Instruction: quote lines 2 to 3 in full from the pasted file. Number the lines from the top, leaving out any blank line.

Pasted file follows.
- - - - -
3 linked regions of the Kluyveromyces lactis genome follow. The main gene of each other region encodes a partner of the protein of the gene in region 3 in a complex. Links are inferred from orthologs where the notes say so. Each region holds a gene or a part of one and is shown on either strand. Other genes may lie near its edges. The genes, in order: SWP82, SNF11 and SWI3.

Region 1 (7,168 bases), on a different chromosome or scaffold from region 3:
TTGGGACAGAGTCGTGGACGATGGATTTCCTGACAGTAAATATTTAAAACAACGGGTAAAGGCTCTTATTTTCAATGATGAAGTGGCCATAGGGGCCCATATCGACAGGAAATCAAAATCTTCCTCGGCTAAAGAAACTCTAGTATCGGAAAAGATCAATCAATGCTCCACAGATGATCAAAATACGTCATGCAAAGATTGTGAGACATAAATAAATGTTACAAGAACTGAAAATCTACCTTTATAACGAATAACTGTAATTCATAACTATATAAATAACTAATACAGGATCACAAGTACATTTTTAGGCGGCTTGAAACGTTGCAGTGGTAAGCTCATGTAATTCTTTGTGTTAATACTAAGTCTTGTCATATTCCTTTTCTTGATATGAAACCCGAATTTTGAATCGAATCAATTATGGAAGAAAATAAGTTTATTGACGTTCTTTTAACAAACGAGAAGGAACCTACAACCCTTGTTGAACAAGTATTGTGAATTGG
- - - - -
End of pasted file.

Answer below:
Region 1 (7,168 bases), on a different chromosome or scaffold from region 3:
TTGGGACAGAGTCGTGGACGATGGATTTCCTGACAGTAAATATTTAAAACAACGGGTAAAGGCTCTTATTTTCAATGATGAAGTGGCCATAGGGGCCCATATCGACAGGAAATCAAAATCTTCCTCGGCTAAAGAAACTCTAGTATCGGAAAAGATCAATCAATGCTCCACAGATGATCAAAATACGTCATGCAAAGATTGTGAGACATAAATAAATGTTACAAGAACTGAAAATCTACCTTTATAACGAATAACTGTAATTCATAACTATATAAATAACTAATACAGGATCACAAGTACATTTTTAGGCGGCTTGAAACGTTGCAGTGGTAAGCTCATGTAATTCTTTGTGTTAATACTAAGTCTTGTCATATTCCTTTTCTTGATATGAAACCCGAATTTTGAATCGAATCAATTATGGAAGAAAATAAGTTTATTGACGTTCTTTTAACAAACGAGAAGGAACCTACAACCCTTGTTGAACAAGTATTGTGAATTGG